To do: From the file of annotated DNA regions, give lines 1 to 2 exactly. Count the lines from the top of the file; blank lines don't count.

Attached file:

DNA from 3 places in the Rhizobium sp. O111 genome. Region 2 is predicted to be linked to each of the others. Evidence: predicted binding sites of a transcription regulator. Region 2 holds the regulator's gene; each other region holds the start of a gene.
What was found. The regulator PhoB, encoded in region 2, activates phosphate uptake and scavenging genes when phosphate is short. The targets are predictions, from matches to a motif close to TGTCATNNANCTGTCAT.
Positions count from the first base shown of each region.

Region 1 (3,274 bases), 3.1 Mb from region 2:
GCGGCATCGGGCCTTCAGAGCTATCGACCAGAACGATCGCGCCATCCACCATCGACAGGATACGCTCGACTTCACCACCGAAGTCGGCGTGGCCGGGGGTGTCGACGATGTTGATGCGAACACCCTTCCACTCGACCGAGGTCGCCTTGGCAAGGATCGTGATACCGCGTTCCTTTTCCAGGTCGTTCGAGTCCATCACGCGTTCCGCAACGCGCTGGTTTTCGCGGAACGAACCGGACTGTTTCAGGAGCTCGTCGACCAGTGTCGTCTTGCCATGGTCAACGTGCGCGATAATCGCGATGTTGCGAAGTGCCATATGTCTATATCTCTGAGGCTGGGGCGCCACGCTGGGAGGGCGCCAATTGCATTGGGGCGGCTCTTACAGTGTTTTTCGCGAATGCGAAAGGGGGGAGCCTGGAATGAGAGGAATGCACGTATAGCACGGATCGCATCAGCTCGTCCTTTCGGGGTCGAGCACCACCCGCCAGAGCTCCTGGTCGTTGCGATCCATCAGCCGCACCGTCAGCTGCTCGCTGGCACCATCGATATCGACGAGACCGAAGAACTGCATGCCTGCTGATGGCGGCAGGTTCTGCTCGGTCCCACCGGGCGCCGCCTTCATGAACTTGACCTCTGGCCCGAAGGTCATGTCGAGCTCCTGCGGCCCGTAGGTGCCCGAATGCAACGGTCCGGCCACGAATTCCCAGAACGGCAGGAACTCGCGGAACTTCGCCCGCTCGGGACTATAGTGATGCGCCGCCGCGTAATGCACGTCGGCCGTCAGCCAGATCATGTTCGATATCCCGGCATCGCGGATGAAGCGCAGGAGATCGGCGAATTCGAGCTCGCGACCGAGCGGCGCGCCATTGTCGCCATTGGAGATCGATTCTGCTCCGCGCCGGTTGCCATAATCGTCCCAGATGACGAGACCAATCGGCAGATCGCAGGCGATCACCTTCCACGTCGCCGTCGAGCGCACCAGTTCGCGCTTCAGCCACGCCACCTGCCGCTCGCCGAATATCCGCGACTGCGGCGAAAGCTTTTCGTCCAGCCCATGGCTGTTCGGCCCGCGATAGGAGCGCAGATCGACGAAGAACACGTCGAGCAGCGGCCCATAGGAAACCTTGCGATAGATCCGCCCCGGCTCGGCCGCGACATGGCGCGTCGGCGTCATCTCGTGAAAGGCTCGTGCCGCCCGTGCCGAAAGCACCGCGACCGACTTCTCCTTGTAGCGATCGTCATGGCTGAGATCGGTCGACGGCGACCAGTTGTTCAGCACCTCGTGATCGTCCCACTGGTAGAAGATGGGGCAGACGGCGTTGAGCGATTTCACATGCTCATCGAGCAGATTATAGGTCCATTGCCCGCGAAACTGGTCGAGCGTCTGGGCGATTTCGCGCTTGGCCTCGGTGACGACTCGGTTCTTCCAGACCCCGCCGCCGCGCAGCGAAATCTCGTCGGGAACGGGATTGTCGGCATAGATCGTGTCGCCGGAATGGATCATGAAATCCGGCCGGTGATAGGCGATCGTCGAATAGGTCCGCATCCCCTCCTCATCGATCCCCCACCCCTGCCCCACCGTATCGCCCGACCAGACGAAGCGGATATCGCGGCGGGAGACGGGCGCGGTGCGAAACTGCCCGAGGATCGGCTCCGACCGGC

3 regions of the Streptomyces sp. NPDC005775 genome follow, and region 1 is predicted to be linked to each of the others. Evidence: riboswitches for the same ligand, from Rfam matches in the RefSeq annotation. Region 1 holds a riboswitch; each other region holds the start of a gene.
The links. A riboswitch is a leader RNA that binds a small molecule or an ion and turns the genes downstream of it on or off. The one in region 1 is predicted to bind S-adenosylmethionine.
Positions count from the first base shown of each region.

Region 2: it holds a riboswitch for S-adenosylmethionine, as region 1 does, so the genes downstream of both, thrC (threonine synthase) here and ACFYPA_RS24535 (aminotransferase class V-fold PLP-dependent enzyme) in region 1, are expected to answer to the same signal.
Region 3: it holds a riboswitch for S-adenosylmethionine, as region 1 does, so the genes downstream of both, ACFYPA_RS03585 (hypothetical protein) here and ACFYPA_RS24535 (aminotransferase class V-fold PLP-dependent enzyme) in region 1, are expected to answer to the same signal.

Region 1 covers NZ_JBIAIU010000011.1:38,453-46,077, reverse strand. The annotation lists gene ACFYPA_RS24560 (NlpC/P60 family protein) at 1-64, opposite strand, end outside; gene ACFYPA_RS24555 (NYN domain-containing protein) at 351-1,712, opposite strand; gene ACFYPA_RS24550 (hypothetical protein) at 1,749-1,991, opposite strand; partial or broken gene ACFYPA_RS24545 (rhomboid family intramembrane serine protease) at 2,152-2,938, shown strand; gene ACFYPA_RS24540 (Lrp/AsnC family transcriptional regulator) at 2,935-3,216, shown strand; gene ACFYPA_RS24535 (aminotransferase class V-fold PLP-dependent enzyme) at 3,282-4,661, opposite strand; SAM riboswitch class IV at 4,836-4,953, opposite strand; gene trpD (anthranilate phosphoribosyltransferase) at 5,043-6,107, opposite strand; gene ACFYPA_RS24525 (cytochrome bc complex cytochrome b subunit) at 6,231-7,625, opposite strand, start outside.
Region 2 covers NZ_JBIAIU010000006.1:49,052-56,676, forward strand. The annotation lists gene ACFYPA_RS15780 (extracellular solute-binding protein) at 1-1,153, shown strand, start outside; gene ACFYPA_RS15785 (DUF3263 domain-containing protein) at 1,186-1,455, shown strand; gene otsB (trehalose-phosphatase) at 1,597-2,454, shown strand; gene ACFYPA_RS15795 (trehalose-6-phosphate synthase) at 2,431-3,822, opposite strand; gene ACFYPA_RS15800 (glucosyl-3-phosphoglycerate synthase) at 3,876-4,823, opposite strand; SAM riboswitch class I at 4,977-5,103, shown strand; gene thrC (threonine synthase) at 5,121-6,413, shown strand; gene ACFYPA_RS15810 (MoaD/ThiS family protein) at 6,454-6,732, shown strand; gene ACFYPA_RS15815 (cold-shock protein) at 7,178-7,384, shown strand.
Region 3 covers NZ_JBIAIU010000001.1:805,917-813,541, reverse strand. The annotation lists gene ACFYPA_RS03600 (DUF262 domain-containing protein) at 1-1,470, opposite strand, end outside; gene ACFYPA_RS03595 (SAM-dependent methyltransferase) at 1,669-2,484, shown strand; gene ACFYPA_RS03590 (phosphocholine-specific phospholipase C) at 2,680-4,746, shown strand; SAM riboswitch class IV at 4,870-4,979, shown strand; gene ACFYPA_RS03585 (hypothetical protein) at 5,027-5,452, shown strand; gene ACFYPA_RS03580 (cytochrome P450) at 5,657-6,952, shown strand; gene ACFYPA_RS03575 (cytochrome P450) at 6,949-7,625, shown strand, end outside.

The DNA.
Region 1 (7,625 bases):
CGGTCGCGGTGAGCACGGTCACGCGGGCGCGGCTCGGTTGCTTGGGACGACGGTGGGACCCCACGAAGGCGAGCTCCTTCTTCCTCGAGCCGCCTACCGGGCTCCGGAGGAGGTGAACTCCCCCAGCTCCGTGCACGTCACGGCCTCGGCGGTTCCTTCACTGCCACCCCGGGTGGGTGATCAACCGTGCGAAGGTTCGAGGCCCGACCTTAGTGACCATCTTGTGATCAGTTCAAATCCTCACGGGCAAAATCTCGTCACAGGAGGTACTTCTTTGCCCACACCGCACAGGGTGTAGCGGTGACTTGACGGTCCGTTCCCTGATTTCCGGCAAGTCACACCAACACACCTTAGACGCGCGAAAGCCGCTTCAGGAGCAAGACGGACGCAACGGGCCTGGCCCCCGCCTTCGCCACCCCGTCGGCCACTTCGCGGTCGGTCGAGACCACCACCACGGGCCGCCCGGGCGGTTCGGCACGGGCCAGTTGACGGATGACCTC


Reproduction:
DNA from 3 places in the Rhizobium sp. O111 genome. Region 2 is predicted to be linked to each of the others. Evidence: predicted binding sites of a transcription regulator. Region 2 holds the regulator's gene; each other region holds the start of a gene.
What was found. The regulator PhoB, encoded in region 2, activates phosphate uptake and scavenging genes when phosphate is short. The targets are predictions, from matches to a motif close to TGTCATNNANCTGTCAT.